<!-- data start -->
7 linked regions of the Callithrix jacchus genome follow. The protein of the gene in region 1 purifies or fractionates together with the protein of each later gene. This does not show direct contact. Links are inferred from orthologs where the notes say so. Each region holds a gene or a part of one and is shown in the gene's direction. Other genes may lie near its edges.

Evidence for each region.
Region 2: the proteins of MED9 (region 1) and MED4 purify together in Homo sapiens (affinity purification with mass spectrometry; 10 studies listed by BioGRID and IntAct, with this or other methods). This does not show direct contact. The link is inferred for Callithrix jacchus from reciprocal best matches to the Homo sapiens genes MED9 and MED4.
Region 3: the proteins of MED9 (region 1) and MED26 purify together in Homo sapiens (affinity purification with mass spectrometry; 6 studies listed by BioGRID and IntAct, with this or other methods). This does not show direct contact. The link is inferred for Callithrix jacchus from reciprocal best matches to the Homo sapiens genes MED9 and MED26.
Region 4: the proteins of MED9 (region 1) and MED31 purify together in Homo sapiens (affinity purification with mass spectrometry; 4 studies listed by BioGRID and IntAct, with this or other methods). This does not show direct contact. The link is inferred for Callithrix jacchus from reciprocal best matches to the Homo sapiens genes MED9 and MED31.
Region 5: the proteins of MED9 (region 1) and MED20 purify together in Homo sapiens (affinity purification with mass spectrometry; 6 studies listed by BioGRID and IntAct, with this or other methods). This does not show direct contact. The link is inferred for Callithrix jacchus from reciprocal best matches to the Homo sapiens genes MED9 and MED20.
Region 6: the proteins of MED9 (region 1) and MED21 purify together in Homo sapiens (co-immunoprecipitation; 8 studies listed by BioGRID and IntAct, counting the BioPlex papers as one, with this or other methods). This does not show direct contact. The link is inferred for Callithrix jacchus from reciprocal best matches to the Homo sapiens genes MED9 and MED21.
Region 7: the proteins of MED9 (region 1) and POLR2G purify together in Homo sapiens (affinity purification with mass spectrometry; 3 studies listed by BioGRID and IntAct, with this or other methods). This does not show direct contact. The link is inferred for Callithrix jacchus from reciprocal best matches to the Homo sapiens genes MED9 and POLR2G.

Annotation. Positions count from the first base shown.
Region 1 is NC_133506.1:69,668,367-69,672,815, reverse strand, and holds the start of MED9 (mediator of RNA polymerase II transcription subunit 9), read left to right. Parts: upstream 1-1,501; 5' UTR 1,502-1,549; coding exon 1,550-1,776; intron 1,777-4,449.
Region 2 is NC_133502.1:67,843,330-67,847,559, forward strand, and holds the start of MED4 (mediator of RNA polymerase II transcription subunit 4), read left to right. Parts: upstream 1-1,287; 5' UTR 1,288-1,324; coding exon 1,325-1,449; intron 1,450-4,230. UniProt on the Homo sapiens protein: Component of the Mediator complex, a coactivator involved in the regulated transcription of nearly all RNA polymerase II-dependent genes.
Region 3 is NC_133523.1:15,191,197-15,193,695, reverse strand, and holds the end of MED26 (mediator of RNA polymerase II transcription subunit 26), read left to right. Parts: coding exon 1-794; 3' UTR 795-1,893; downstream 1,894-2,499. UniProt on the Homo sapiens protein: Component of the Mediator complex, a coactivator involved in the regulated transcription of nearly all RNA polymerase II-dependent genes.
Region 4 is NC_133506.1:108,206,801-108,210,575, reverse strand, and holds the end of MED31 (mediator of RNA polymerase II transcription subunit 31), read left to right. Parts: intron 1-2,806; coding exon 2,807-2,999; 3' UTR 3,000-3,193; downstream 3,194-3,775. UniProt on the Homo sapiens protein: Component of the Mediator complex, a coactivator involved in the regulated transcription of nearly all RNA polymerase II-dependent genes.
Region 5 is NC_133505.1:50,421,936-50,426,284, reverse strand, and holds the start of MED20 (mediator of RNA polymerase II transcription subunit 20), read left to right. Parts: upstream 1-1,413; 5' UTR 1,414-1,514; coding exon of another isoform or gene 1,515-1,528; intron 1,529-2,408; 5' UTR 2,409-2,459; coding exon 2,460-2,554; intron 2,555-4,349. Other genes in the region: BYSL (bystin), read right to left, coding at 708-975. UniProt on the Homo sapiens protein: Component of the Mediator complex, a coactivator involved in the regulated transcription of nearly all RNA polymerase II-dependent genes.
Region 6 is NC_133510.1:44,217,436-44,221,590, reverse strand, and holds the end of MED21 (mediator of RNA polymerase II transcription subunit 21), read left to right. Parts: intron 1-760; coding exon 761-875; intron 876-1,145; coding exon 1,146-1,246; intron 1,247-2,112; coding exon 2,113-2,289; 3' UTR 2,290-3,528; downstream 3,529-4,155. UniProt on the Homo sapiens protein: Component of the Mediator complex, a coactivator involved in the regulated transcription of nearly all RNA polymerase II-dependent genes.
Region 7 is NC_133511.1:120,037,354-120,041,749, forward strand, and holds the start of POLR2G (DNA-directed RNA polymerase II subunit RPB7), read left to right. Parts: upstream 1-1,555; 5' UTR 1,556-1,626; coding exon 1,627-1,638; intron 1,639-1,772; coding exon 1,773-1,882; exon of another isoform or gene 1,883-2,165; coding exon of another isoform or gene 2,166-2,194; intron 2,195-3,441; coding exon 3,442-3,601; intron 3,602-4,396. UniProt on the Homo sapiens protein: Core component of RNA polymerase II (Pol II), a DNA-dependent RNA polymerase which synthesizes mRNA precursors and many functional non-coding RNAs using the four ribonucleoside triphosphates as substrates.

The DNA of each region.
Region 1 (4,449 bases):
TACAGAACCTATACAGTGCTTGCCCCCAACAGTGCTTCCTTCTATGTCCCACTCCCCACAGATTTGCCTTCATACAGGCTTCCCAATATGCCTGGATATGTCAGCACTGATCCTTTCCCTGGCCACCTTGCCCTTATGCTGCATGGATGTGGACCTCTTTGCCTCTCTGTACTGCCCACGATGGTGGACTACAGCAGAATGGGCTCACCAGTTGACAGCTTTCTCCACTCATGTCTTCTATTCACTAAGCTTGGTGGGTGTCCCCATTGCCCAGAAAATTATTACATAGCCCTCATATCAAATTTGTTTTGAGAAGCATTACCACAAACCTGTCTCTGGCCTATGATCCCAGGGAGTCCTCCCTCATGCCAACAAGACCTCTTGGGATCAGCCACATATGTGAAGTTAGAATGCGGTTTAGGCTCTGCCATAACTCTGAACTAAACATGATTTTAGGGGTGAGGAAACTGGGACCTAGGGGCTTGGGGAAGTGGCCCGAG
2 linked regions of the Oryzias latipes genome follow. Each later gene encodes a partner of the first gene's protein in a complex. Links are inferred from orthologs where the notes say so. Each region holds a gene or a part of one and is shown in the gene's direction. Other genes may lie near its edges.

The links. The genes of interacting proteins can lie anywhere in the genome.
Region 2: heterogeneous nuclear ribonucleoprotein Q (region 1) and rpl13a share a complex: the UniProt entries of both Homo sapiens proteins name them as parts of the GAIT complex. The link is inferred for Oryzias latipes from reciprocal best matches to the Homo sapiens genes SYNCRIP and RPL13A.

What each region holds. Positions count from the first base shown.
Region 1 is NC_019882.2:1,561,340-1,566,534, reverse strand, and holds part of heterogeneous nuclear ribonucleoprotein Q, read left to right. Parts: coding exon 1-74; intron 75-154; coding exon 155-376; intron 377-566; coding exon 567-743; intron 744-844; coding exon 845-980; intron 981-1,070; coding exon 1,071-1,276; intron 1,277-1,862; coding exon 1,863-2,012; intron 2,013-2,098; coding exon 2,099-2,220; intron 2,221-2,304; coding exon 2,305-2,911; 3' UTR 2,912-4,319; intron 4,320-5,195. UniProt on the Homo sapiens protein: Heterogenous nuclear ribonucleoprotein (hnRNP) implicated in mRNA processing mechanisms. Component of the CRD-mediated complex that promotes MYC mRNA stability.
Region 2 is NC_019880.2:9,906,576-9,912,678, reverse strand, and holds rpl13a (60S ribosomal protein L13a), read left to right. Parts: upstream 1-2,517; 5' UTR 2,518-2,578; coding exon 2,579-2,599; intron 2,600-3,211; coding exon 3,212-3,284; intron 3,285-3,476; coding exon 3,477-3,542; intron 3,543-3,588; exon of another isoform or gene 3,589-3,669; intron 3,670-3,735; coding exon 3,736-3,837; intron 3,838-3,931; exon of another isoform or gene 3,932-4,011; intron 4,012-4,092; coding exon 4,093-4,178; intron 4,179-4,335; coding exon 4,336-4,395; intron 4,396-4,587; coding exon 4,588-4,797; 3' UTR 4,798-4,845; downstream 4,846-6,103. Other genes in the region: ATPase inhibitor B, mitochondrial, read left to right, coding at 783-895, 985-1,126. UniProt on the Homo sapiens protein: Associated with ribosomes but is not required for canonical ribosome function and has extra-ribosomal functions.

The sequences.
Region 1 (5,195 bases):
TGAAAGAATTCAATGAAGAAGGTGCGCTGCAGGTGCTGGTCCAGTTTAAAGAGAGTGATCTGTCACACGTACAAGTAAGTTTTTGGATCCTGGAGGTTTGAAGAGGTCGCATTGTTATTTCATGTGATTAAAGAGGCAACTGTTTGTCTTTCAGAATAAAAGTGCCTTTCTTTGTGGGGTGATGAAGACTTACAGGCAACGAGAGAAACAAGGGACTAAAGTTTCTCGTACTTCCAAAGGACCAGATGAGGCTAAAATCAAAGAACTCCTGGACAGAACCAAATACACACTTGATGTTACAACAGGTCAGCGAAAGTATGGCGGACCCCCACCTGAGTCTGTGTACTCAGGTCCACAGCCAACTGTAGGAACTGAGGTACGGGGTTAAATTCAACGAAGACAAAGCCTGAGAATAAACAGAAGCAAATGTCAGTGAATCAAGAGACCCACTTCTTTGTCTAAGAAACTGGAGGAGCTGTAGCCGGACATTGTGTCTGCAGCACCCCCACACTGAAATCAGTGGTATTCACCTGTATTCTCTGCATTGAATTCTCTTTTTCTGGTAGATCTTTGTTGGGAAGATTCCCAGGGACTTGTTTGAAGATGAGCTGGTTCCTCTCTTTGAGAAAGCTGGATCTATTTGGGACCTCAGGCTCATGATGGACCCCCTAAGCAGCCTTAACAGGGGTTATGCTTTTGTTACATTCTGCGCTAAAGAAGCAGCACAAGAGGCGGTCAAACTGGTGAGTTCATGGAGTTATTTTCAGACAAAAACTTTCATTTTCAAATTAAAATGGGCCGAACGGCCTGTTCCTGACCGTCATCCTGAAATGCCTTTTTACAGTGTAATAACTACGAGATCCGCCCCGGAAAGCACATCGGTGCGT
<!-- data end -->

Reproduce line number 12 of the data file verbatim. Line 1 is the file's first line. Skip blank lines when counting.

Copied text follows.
Region 3 is NC_133523.1:15,191,197-15,193,695, reverse strand, and holds the end of MED26 (mediator of RNA polymerase II transcription subunit 26), read left to right. Parts: coding exon 1-794; 3' UTR 795-1,893; downstream 1,894-2,499. UniProt on the Homo sapiens protein: Component of the Mediator complex, a coactivator involved in the regulated transcription of nearly all RNA polymerase II-dependent genes.